Then, there's the pure randomness of some results. Case in point: Jason Varitek, hitting right-handed Tuesday night, hit an opposite-field line drive to right early in the count of his fifth-inning at-bat. Improbably, Tampa Bay outfielder Ben Zobrist needed to take just five steps to snare the ball.

"That's something we really can't control,'' said Magadan. "All we can do is hit the ball hard. As a hitting coach, or as a hitter for that matter, I can't control what happens after the ball comes off the bat. All you can do is get yourself in a good hitter's count, get a good pitch to hit and hit it hard.

"If we're doing that, which I think we have for the most part on this homestand, eventually that's going to even out. It's a small sample size -- 11 games. We don't want to be 2-9. We don't want to be hitting .228 overall as a team. But I think, over the long haul, I like our chances if we continue to have good at-bats.''

Magadan knows what the numbers say, and more importantly, where the won-loss record stands. But by other indicators, Magadan sees reason to believe things aren't as bad as they seem.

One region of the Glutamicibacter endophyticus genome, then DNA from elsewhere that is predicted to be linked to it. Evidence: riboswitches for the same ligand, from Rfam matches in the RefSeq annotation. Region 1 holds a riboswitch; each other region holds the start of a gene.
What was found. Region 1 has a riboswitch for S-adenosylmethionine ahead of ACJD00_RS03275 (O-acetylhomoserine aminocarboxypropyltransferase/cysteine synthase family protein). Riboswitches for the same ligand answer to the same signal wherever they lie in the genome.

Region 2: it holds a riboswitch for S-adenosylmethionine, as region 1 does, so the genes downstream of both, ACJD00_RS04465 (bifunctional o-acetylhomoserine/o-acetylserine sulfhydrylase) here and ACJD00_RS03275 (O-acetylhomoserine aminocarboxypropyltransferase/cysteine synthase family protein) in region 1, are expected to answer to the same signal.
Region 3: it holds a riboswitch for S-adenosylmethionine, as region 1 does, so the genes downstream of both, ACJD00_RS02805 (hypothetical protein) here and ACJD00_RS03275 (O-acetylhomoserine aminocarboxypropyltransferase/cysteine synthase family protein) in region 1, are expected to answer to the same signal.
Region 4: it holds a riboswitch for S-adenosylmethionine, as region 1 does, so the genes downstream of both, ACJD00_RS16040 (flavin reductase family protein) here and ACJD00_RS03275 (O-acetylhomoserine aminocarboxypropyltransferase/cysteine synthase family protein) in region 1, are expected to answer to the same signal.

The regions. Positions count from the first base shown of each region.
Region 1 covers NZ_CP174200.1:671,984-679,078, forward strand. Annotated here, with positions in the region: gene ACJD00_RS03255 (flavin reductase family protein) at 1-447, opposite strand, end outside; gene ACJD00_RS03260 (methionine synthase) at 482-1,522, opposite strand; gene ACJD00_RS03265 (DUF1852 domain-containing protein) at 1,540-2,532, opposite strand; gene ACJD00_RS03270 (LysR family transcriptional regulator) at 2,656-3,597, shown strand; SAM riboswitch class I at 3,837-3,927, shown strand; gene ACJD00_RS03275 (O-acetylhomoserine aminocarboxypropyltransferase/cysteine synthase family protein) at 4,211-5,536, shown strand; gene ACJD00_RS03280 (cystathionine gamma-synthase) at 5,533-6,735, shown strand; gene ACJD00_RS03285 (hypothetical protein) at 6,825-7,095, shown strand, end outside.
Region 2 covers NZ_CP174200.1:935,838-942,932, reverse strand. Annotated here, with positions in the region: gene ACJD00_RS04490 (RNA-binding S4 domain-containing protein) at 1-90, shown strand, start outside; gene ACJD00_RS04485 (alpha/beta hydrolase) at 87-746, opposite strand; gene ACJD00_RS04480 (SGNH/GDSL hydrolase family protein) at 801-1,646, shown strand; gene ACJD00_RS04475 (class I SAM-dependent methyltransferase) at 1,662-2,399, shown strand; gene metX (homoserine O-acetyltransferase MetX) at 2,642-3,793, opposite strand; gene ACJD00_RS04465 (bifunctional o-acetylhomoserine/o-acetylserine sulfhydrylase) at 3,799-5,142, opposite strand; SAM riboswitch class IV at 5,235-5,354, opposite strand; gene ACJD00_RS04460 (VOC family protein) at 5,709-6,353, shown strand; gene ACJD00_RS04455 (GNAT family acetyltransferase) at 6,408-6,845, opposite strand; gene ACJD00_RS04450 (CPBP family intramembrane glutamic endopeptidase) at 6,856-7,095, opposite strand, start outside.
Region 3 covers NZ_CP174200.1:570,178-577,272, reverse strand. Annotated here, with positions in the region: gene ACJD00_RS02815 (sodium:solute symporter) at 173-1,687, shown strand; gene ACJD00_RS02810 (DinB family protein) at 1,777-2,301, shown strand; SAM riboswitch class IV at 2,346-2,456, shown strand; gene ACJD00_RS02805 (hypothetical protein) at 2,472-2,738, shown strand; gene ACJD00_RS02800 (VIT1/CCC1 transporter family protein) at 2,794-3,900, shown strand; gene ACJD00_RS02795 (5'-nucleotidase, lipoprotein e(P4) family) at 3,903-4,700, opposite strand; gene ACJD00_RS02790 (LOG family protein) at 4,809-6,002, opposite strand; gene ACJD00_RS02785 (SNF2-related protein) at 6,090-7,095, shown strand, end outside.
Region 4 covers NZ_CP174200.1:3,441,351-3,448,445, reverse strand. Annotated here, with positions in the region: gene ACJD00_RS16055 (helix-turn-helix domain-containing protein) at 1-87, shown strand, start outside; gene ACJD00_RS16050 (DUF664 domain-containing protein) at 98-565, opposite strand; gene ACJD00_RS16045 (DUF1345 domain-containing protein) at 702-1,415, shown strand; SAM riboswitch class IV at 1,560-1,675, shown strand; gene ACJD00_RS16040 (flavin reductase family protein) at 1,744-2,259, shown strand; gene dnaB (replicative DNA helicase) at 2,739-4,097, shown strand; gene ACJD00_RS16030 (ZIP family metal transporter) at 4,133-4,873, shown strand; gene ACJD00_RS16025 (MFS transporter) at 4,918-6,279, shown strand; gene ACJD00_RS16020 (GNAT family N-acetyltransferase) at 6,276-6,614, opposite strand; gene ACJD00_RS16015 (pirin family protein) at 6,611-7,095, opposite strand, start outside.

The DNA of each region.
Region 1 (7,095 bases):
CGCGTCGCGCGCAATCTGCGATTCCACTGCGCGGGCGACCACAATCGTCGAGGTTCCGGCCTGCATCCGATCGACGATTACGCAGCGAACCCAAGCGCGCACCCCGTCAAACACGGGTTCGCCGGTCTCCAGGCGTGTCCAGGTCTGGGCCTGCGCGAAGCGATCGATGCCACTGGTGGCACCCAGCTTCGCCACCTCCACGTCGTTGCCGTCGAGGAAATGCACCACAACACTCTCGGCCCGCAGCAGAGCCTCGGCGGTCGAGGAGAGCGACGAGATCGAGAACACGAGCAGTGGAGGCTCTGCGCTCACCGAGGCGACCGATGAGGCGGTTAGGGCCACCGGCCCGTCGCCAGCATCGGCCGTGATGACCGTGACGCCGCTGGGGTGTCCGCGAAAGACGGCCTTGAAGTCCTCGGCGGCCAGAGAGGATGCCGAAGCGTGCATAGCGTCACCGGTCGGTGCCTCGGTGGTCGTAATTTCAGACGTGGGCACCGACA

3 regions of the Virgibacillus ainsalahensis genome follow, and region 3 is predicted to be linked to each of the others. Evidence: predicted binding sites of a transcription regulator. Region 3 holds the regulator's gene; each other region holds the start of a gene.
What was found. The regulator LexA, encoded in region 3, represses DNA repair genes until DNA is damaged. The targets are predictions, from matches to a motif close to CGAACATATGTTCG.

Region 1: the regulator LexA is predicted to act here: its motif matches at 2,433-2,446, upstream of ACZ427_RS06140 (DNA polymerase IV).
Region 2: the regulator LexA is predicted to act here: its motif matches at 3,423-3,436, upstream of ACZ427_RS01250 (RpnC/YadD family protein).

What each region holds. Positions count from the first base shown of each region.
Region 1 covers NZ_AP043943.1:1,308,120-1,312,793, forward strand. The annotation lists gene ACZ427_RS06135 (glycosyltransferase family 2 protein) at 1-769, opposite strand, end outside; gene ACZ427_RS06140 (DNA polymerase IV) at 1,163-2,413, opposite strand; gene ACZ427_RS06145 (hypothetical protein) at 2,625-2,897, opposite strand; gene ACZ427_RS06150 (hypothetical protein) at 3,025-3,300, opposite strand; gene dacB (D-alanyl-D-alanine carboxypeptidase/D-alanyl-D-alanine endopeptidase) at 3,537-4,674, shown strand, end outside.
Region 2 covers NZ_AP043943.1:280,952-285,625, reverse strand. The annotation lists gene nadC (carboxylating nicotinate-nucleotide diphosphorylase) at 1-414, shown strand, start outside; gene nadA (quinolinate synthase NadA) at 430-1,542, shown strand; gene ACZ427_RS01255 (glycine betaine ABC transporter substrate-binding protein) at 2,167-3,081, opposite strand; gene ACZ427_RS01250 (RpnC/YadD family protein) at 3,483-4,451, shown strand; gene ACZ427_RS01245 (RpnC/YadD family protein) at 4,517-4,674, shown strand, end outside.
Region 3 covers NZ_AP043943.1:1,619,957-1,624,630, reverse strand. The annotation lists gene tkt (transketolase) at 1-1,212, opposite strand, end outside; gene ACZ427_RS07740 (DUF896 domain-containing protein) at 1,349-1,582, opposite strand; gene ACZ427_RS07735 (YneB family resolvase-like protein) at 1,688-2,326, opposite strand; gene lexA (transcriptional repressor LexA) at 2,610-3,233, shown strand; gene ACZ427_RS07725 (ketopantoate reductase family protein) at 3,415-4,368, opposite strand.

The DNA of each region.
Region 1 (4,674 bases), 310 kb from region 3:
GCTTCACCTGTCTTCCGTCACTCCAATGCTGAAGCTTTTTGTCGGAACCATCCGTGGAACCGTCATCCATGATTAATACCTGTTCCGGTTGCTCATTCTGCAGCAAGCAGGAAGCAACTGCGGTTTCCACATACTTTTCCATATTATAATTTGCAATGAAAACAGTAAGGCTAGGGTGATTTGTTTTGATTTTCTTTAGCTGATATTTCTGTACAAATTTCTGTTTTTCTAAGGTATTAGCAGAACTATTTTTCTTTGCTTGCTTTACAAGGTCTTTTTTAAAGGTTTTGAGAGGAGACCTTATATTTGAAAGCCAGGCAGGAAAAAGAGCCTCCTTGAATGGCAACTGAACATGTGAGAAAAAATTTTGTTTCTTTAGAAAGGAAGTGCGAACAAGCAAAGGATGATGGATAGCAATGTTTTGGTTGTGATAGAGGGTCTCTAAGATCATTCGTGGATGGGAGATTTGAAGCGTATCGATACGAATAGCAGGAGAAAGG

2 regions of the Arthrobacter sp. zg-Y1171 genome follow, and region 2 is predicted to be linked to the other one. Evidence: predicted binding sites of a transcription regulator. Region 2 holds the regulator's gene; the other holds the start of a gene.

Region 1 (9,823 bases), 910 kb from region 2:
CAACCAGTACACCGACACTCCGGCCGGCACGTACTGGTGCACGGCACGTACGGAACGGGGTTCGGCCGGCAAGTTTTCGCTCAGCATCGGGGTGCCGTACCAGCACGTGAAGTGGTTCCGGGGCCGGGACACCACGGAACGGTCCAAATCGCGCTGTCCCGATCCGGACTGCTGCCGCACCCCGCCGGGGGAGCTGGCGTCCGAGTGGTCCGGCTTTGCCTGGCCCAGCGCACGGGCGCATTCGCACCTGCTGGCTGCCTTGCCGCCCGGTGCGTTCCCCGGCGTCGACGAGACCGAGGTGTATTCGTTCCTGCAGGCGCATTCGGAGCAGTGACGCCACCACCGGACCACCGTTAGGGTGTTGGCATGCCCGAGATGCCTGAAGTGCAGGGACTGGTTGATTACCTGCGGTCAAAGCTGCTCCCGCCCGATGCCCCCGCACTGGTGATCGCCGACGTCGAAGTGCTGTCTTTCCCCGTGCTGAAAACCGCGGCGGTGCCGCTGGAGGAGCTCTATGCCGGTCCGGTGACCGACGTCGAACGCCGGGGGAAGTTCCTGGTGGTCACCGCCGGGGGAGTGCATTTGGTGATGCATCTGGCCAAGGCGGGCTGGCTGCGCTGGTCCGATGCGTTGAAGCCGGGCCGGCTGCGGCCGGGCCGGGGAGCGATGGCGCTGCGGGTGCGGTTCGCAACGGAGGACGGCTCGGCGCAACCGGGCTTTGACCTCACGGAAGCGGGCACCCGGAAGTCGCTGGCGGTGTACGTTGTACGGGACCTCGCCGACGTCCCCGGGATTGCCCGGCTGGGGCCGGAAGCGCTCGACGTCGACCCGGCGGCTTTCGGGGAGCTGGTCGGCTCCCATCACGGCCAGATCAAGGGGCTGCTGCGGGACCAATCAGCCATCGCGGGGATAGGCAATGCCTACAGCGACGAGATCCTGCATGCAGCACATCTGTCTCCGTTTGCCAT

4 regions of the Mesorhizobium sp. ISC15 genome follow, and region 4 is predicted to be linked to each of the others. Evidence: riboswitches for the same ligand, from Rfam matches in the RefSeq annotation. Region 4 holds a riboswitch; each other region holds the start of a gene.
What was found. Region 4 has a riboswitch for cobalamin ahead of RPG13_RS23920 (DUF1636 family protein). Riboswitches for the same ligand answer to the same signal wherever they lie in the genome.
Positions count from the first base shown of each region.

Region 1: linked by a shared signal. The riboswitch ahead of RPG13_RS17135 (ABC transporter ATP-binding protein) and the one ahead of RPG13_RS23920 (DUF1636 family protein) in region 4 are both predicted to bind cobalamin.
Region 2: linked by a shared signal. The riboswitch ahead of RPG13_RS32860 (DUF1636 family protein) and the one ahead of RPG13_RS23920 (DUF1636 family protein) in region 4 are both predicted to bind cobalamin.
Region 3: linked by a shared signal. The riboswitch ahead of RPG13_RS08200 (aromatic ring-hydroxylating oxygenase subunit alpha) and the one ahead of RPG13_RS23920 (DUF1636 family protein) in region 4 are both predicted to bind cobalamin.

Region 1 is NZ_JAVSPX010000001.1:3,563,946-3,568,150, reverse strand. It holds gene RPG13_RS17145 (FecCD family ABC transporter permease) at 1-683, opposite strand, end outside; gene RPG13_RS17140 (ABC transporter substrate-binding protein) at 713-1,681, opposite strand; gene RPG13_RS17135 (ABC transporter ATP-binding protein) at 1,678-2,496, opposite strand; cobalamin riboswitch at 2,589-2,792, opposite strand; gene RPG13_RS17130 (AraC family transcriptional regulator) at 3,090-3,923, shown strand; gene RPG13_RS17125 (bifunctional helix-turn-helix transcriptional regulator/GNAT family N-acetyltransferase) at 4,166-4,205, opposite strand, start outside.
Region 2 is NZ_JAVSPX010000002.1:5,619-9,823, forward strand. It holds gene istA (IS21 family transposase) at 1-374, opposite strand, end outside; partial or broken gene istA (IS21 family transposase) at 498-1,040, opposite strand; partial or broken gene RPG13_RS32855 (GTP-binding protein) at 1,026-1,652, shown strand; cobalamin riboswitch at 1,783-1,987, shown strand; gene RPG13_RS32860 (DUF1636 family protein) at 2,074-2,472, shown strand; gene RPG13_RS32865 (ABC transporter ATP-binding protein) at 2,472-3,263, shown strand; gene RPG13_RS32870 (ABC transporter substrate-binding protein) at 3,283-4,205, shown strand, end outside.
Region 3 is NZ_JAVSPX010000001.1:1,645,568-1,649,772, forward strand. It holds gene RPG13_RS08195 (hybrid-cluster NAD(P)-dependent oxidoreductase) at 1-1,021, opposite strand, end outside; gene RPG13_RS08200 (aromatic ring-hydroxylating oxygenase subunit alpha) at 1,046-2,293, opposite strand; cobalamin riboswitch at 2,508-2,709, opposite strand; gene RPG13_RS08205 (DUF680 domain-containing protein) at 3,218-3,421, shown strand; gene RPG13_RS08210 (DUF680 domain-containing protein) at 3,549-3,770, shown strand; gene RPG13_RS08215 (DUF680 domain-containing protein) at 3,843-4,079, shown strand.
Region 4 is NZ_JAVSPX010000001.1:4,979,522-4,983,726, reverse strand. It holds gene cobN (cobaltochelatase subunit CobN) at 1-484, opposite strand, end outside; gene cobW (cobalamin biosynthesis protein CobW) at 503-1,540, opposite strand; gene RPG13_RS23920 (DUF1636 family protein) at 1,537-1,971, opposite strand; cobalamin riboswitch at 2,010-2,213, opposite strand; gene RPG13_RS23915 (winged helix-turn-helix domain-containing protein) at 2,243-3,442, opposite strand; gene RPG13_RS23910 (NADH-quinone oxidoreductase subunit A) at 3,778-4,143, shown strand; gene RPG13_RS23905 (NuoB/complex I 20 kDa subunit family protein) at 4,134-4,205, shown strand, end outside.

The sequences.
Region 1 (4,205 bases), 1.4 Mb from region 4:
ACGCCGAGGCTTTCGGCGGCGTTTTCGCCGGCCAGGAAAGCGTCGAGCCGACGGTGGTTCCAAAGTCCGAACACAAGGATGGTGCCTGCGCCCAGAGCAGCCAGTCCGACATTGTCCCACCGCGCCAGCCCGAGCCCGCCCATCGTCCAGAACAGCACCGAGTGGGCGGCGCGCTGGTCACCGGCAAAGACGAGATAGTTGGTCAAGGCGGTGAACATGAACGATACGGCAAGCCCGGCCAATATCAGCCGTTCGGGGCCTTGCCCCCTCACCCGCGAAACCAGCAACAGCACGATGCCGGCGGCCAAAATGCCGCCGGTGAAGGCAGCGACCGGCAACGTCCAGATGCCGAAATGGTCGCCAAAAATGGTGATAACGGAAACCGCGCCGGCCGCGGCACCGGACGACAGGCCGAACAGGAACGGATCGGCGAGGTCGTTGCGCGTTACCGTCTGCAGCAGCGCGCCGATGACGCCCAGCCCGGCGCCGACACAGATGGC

On Tuesday night, in a 3-2 loss to the Rays, the Red Sox counted 15 hard-hit balls - "That's a stat we keep.'' Problem was, the Sox got just five hits for their work.

"Yeah, I'd like to have banged out 15 hits,'' said Magadan. "But we don't control that. I was actually pretty happy with our at-bats against a really good pitcher David Price. You really can't do anything about it. I've got to look it as if we're having a good at-bats, we're getting good pitches to hit and we're putting good swings on those pitchers . . . as a hitting coach I'm happy with that.

"I think that bodes well. As the season unfolds, I like our chances to correct that stat.''

Magadan spent most of Wednesday's washout at Fenway working with hitters taking extra batting practice in the indoor cage. But these days, he's focused as much on the hitter's mental approach as he his with the mechanics of their swings.

"No question,'' he said. "It doesn't matter who you are, whether's it Youk Kevin Youkilis or Jed Lowrie or Jarrod Saltalamacchia, you battle yourself mentally and you get to the point where you're trying to get two hits every at-bat. You try to calm guys down, remind them to get take a breath during at-bats and just relax.

"Good hitters, when they're hitting, are very relaxed. Guys that are showing a lot of tension, looking like they're ready to squeeze the bat in two, those are usually the guys who don't have a lot of confidence going into his at-bat.''

Wednesday's rainout and Thursday's scheduled off-day might be a good break for the hitters, whom, Magadan maintains, are getting closer to being rewarded for their approach.

For a team searching for answers early in the season, that can't come soon enough.

Sean McAdam can be reached at smcadam@comcastsportsnet.com. Follow Sean on Twitter at http:twitter.comsean_mcadam

Red Sox celebration quickly washes away walk-off loss